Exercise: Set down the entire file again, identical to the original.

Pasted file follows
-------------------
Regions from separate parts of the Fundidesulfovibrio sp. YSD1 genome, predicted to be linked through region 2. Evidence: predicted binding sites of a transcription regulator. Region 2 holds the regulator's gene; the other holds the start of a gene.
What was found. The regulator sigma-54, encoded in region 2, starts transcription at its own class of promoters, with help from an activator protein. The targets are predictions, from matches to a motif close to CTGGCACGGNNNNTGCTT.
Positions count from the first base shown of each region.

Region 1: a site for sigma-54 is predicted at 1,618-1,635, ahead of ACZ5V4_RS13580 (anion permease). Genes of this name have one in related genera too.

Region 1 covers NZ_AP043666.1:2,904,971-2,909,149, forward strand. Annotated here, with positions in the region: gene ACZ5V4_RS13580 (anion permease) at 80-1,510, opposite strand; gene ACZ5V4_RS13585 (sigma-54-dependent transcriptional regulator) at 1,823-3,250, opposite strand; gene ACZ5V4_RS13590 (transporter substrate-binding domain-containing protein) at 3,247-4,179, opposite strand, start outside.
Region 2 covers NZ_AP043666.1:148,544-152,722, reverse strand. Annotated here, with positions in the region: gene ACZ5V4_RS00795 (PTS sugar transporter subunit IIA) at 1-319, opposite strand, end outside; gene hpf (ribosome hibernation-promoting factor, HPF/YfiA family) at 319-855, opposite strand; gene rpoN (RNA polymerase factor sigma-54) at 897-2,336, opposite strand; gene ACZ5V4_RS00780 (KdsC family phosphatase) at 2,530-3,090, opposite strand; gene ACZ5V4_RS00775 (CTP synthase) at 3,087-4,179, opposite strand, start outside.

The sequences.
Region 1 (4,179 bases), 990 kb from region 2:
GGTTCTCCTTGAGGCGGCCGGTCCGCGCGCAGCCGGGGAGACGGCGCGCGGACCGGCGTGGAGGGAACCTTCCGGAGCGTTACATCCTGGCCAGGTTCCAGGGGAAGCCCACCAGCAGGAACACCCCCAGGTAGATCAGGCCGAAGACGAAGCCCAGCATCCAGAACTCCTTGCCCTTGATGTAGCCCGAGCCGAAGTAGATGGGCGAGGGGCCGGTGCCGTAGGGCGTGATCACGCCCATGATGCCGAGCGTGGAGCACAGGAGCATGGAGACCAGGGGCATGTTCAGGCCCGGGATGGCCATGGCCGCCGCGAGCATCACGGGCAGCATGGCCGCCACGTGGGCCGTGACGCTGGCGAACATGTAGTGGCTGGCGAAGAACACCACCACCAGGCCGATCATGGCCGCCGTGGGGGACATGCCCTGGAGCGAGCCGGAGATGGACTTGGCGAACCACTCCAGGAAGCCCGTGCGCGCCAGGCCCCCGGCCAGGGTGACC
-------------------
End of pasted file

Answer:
Regions from separate parts of the Fundidesulfovibrio sp. YSD1 genome, predicted to be linked through region 2. Evidence: predicted binding sites of a transcription regulator. Region 2 holds the regulator's gene; the other holds the start of a gene.
What was found. The regulator sigma-54, encoded in region 2, starts transcription at its own class of promoters, with help from an activator protein. The targets are predictions, from matches to a motif close to CTGGCACGGNNNNTGCTT.
Positions count from the first base shown of each region.

Region 1: a site for sigma-54 is predicted at 1,618-1,635, ahead of ACZ5V4_RS13580 (anion permease). Genes of this name have one in related genera too.

Region 1 covers NZ_AP043666.1:2,904,971-2,909,149, forward strand. Annotated here, with positions in the region: gene ACZ5V4_RS13580 (anion permease) at 80-1,510, opposite strand; gene ACZ5V4_RS13585 (sigma-54-dependent transcriptional regulator) at 1,823-3,250, opposite strand; gene ACZ5V4_RS13590 (transporter substrate-binding domain-containing protein) at 3,247-4,179, opposite strand, start outside.
Region 2 covers NZ_AP043666.1:148,544-152,722, reverse strand. Annotated here, with positions in the region: gene ACZ5V4_RS00795 (PTS sugar transporter subunit IIA) at 1-319, opposite strand, end outside; gene hpf (ribosome hibernation-promoting factor, HPF/YfiA family) at 319-855, opposite strand; gene rpoN (RNA polymerase factor sigma-54) at 897-2,336, opposite strand; gene ACZ5V4_RS00780 (KdsC family phosphatase) at 2,530-3,090, opposite strand; gene ACZ5V4_RS00775 (CTP synthase) at 3,087-4,179, opposite strand, start outside.

The sequences.
Region 1 (4,179 bases), 990 kb from region 2:
GGTTCTCCTTGAGGCGGCCGGTCCGCGCGCAGCCGGGGAGACGGCGCGCGGACCGGCGTGGAGGGAACCTTCCGGAGCGTTACATCCTGGCCAGGTTCCAGGGGAAGCCCACCAGCAGGAACACCCCCAGGTAGATCAGGCCGAAGACGAAGCCCAGCATCCAGAACTCCTTGCCCTTGATGTAGCCCGAGCCGAAGTAGATGGGCGAGGGGCCGGTGCCGTAGGGCGTGATCACGCCCATGATGCCGAGCGTGGAGCACAGGAGCATGGAGACCAGGGGCATGTTCAGGCCCGGGATGGCCATGGCCGCCGCGAGCATCACGGGCAGCATGGCCGCCACGTGGGCCGTGACGCTGGCGAACATGTAGTGGCTGGCGAAGAACACCACCACCAGGCCGATCATGGCCGCCGTGGGGGACATGCCCTGGAGCGAGCCGGAGATGGACTTGGCGAACCACTCCAGGAAGCCCGTGCGCGCCAGGCCCCCGGCCAGGGTGACC